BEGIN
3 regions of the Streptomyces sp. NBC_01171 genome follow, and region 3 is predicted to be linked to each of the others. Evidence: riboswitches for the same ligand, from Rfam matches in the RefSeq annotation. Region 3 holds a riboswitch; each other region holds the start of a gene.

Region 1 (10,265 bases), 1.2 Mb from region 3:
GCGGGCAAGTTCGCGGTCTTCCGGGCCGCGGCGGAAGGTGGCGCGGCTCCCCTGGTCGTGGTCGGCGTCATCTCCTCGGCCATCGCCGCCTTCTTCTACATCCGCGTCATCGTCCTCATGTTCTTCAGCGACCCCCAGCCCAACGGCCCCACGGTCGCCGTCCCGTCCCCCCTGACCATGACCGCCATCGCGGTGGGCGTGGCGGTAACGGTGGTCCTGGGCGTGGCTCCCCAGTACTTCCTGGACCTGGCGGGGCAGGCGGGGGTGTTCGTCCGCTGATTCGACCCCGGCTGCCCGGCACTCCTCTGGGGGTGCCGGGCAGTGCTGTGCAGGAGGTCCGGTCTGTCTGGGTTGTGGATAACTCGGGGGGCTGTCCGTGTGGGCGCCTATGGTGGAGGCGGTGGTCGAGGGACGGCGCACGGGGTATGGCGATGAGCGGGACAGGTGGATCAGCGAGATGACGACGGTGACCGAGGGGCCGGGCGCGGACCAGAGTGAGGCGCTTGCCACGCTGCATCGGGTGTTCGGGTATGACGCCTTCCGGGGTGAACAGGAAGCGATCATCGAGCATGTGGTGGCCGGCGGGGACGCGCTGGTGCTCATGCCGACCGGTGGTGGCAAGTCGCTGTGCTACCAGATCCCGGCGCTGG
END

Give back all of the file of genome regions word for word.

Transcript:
3 regions of the Streptomyces sp. NBC_01171 genome follow, and region 3 is predicted to be linked to each of the others. Evidence: riboswitches for the same ligand, from Rfam matches in the RefSeq annotation. Region 3 holds a riboswitch; each other region holds the start of a gene.

Region 1 (10,265 bases), 1.2 Mb from region 3:
GCGGGCAAGTTCGCGGTCTTCCGGGCCGCGGCGGAAGGTGGCGCGGCTCCCCTGGTCGTGGTCGGCGTCATCTCCTCGGCCATCGCCGCCTTCTTCTACATCCGCGTCATCGTCCTCATGTTCTTCAGCGACCCCCAGCCCAACGGCCCCACGGTCGCCGTCCCGTCCCCCCTGACCATGACCGCCATCGCGGTGGGCGTGGCGGTAACGGTGGTCCTGGGCGTGGCTCCCCAGTACTTCCTGGACCTGGCGGGGCAGGCGGGGGTGTTCGTCCGCTGATTCGACCCCGGCTGCCCGGCACTCCTCTGGGGGTGCCGGGCAGTGCTGTGCAGGAGGTCCGGTCTGTCTGGGTTGTGGATAACTCGGGGGGCTGTCCGTGTGGGCGCCTATGGTGGAGGCGGTGGTCGAGGGACGGCGCACGGGGTATGGCGATGAGCGGGACAGGTGGATCAGCGAGATGACGACGGTGACCGAGGGGCCGGGCGCGGACCAGAGTGAGGCGCTTGCCACGCTGCATCGGGTGTTCGGGTATGACGCCTTCCGGGGTGAACAGGAAGCGATCATCGAGCATGTGGTGGCCGGCGGGGACGCGCTGGTGCTCATGCCGACCGGTGGTGGCAAGTCGCTGTGCTACCAGATCCCGGCGCTGG